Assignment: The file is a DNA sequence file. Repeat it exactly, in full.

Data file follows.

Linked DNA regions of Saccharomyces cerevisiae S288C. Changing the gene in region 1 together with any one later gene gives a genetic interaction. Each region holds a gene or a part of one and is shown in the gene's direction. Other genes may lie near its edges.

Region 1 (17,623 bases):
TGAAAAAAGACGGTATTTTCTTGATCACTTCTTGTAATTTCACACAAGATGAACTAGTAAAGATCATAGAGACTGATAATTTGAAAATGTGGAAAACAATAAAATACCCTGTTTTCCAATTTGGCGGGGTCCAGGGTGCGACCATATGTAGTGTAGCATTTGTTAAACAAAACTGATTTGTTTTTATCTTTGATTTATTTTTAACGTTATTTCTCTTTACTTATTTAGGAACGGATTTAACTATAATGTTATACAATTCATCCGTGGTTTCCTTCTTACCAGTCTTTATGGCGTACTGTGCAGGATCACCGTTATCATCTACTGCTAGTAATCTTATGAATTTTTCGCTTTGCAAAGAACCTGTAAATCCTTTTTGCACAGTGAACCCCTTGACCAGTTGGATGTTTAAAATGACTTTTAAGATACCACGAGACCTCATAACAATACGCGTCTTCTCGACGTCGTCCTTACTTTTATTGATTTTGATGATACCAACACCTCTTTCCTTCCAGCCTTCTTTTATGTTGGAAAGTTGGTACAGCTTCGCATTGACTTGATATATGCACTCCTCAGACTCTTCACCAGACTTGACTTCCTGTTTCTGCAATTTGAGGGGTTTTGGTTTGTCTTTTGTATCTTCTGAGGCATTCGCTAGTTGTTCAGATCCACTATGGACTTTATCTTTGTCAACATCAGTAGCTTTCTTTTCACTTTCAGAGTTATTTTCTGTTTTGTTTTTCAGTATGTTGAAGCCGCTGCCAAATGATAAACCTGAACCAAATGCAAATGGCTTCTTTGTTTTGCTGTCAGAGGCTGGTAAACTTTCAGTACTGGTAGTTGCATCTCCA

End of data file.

Linked DNA regions of Saccharomyces cerevisiae S288C. Changing the gene in region 1 together with any one later gene gives a genetic interaction. Each region holds a gene or a part of one and is shown in the gene's direction. Other genes may lie near its edges.

Region 1 (17,623 bases):
TGAAAAAAGACGGTATTTTCTTGATCACTTCTTGTAATTTCACACAAGATGAACTAGTAAAGATCATAGAGACTGATAATTTGAAAATGTGGAAAACAATAAAATACCCTGTTTTCCAATTTGGCGGGGTCCAGGGTGCGACCATATGTAGTGTAGCATTTGTTAAACAAAACTGATTTGTTTTTATCTTTGATTTATTTTTAACGTTATTTCTCTTTACTTATTTAGGAACGGATTTAACTATAATGTTATACAATTCATCCGTGGTTTCCTTCTTACCAGTCTTTATGGCGTACTGTGCAGGATCACCGTTATCATCTACTGCTAGTAATCTTATGAATTTTTCGCTTTGCAAAGAACCTGTAAATCCTTTTTGCACAGTGAACCCCTTGACCAGTTGGATGTTTAAAATGACTTTTAAGATACCACGAGACCTCATAACAATACGCGTCTTCTCGACGTCGTCCTTACTTTTATTGATTTTGATGATACCAACACCTCTTTCCTTCCAGCCTTCTTTTATGTTGGAAAGTTGGTACAGCTTCGCATTGACTTGATATATGCACTCCTCAGACTCTTCACCAGACTTGACTTCCTGTTTCTGCAATTTGAGGGGTTTTGGTTTGTCTTTTGTATCTTCTGAGGCATTCGCTAGTTGTTCAGATCCACTATGGACTTTATCTTTGTCAACATCAGTAGCTTTCTTTTCACTTTCAGAGTTATTTTCTGTTTTGTTTTTCAGTATGTTGAAGCCGCTGCCAAATGATAAACCTGAACCAAATGCAAATGGCTTCTTTGTTTTGCTGTCAGAGGCTGGTAAACTTTCAGTACTGGTAGTTGCATCTCCA